Monday, June 23, 2014

2ND EXHIBITION ABOUT THE U.S. FLAG OPENS JULY 4 @ REGINALD F. LEWIS MUSEUM

Reginald F. Lewis Museum of Maryland African American History & Culture

Reginald Lewis Museum & Star-Spangled Banner Flag House unite to present an Exhibition about the U.S. Flag opening the week of Independence Day

Together We Stand by Ann Marie Williams

For Whom It Stands, TOO
the companion exhibition to For Whom It Stands: The Flag and the American People
WHEN: July 1 - September 14, 2014
WHERE:
Star-Spangled Banner Flag House, 844 East Pratt Street, Baltimore
For more information: 
rflewismuseum.org

Image: Together We Stand by Ann Marie Williams

For Whom It Stands, TOO opens at the Star-Spangled Banner Flag House in Baltimore, Maryland in time for Independence Day. The exhibition presents thought-provoking flag art that accompanies For Whom It Stands: The Flag and the American People, the critically-acclaimed exhibition at the Reginald F. Lewis Museum.

For Whom It Stands, TOO features more than 20 works by artists from around the country and many from Maryland. It is the culmination of an open call issued by the African American museum, in conjunction with the bicentennial of the Star-Spangled Banner and our national anthem. This is a first-time collaboration on an exhibition between the Reginald F. Lewis Museum and the Star-Spangled Banner Flag House. 

"We saw the Star-Spangled Banner Flag House as the perfect site to host the exhibition. The two museums sit next door to each other. So, there was already a geographic tie. Now there is this thematic one as well," says Asantewa Boakyewa, Associate Curator at the Reginald F. Lewis Museum and curator of For Whom It Stands, TOO

The Flag House and the museum also share a link through the story of Grace Wisher, a 13 year-old African American indentured servant. The Flag House was the home of Mary Pickersgill, who created the original Star-Spangled Banner. Wisher worked in the household and helped create the flag that became a national icon. The African American girl is the inspiration for the For Whom It Stands exhibition.

The works in For Whom It Stands, TOO express affection for this country, as well as critique. "Since it is the people who infuse the U.S. flag with its meaning, we wanted to ensure community involvement in a show about flag art by holding an open call," says Boakyewa. Black Flag, by Maryland artist Scott Ponemone, depicts people of different races, united in protest on the National Mall against the Gulf War. Cynthia Farrell Johnson's painting A Time to Mourn remembers Afghan war veterans.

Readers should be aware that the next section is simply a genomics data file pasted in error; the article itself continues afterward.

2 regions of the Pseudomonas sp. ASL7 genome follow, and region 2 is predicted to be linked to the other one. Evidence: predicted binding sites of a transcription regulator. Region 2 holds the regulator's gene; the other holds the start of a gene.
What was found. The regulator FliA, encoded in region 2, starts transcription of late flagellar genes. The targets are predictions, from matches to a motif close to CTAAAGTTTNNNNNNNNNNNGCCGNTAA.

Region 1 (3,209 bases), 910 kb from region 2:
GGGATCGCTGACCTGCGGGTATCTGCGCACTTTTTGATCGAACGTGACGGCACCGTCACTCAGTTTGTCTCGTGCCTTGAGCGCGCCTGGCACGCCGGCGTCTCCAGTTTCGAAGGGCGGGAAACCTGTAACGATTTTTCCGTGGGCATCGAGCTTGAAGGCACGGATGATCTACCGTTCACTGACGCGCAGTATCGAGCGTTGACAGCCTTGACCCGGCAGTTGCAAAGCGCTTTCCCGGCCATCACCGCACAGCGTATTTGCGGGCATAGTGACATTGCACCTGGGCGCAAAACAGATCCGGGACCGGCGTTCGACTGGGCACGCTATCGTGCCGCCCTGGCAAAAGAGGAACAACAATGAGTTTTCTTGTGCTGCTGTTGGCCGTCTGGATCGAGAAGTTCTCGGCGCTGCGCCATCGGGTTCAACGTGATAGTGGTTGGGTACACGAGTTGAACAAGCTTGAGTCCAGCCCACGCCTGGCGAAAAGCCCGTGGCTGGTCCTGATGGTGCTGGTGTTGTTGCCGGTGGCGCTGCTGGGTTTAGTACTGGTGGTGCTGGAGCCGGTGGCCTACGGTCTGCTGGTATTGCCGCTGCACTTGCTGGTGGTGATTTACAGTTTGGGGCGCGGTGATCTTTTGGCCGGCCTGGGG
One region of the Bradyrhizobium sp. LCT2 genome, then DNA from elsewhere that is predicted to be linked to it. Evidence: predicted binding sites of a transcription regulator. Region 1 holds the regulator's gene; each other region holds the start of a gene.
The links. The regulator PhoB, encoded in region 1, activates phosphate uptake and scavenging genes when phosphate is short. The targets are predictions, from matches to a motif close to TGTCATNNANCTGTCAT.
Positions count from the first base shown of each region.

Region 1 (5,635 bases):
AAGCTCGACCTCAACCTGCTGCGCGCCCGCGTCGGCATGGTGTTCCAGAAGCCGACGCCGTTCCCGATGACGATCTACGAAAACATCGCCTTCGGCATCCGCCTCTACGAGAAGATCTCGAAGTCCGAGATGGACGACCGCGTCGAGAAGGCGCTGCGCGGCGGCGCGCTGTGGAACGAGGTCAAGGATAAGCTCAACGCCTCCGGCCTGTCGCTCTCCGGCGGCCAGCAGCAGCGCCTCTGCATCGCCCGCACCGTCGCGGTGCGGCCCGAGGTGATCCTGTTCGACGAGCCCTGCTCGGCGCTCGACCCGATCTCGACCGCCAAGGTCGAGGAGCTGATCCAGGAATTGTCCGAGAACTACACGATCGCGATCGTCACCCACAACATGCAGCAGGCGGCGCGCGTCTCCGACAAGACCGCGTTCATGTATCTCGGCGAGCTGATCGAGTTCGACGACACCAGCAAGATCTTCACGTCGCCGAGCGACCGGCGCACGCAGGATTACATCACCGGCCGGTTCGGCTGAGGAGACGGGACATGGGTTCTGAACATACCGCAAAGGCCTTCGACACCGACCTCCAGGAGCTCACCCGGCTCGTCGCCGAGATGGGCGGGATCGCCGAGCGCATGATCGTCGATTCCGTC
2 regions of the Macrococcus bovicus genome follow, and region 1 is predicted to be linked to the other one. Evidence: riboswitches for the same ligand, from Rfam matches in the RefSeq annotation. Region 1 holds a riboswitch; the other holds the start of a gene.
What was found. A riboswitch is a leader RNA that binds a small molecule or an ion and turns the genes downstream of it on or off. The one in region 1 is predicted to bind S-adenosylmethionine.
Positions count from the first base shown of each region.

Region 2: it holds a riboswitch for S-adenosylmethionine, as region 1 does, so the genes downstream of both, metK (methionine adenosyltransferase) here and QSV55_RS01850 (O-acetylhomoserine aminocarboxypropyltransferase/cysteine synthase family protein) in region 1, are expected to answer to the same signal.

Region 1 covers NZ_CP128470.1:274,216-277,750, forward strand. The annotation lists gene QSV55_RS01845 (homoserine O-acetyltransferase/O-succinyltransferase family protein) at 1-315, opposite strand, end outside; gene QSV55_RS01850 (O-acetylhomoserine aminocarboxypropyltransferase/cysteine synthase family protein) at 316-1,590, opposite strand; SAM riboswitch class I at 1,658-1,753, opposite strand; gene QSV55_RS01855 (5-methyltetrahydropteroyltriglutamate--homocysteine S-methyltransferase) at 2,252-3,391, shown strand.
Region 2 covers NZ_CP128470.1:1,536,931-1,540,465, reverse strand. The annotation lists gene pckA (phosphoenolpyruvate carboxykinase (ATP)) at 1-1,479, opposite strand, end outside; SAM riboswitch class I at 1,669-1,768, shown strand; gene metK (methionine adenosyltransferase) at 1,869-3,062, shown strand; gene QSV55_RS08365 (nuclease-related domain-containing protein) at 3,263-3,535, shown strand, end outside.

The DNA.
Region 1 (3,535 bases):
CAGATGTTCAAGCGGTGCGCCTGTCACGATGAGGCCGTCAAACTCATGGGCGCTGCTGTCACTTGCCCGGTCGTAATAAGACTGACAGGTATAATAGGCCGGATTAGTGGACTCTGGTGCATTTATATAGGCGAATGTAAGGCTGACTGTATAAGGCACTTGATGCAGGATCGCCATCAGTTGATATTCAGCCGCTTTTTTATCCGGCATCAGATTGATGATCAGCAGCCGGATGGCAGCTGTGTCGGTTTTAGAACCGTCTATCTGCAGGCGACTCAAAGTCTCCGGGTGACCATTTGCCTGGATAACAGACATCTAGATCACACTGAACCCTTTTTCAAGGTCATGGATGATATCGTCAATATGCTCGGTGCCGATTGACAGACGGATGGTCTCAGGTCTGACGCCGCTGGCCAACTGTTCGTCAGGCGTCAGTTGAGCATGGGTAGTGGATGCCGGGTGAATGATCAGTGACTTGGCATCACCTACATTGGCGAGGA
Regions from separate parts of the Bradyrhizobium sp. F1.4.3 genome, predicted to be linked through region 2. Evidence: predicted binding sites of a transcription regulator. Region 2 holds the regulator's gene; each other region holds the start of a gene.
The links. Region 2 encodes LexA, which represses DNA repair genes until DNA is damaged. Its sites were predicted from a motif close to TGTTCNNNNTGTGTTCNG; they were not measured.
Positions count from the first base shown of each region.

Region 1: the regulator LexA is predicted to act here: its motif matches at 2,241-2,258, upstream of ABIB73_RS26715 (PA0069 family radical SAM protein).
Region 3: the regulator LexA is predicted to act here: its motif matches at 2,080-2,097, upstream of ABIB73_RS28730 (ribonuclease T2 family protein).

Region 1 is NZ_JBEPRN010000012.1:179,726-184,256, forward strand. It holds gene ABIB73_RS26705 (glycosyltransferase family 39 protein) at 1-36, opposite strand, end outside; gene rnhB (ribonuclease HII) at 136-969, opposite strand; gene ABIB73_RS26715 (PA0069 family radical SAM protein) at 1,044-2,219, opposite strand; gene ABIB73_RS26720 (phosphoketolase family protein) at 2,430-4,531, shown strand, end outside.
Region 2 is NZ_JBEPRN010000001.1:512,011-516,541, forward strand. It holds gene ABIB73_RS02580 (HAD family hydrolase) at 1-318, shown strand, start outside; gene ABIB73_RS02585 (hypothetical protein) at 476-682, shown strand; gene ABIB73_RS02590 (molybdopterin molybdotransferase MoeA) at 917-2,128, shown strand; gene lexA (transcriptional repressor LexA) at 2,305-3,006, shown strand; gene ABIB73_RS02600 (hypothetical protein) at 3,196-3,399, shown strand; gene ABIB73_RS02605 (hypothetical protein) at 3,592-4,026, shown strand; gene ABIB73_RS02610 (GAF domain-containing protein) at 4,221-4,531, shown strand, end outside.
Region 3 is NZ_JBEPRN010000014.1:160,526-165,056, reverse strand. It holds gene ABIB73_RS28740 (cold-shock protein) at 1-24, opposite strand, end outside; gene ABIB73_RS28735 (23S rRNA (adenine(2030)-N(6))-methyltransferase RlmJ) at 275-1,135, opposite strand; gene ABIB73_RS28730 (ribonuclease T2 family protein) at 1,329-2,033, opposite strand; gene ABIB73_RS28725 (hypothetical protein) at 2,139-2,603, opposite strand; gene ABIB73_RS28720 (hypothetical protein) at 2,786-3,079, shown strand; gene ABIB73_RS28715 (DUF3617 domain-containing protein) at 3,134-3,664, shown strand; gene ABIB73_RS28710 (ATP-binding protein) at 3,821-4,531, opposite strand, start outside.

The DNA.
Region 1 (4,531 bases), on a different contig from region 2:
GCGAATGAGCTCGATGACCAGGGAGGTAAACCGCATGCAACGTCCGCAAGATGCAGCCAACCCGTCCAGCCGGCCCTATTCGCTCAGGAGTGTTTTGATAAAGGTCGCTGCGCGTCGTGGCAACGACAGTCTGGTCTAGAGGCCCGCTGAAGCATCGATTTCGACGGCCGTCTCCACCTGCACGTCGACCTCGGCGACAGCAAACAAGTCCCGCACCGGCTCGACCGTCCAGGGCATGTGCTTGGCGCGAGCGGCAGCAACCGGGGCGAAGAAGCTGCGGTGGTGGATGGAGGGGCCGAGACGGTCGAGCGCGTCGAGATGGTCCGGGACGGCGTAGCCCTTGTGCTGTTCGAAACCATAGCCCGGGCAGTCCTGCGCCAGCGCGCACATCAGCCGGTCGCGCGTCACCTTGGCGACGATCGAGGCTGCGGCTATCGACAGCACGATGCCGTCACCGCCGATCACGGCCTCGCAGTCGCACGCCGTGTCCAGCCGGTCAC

There are works of optimism and personal reflection. Dr. Joan Gaither, a noted quilt artist, contributed her work Freedom: Our Stories, One History; My Decades Series Quilt #9 to the show. The intricate and dazzling work is from her series "My Decades," where the artist created a quilt about each decade of her life. In quilt #9, Gaither mixes stories of her life with historic figures, such as a Black Panther leader, and U.S. Congressman Adam Clayton Powell. View works from the show.

About For Whom It Stands
The exhibition explores the U.S. flag and the diversity of Americans for whom the flag stands, as represented through artwork, photographs, and artifacts. It was named a "Top 10 Must-See Exhibit" of this summer by USA Today.
Learn more.

About the Star-Spangled Banner Flag House
The historic house museum was once home to Mary Pickersgill, the woman who sewed the original Star-Spangled Banner flag that flew over Fort McHenry and inspired Francis Scott Key to pen the national anthem lyrics. Visitors can learn first-hand about Mary, her family and friends what life was like in the 19th century. Immersive activities let children and families experience the era for themselves.

About the Reginald F. Lewis Museum
The Reginald F. Lewis Museum of Maryland African American History & Culture is Baltimore's premier facility highlighting the history and accomplishments of African Americans with a special focus on Maryland's African American community. A Smithsonian affiliate, the museum is the East Coast's largest African American museum, occupying an 82,000 square-foot facility with ample permanent and special exhibition space, interactive learning environments, auditorium, resource center, oral history recording studio, museum shop, café, classrooms, meeting rooms, outside terrace and reception areas. The museum is located near Baltimore's Inner Harbor at the corner of Pratt and President Streets. The museum is also accessible on Baltimore's Charm City Circulator Orange and Green Routes. For more information, please call 443-263-1800 or visit
www.RFLewisMuseum.org

This exhibition has been financed in part with State Funds from the Maryland War of 1812 Bicentennial Commission, an instrumentality of the State of Maryland. However, the contents and opinions do not necessarily reflect the views or policies of the Maryland War of 1812 Bicentennial Commission.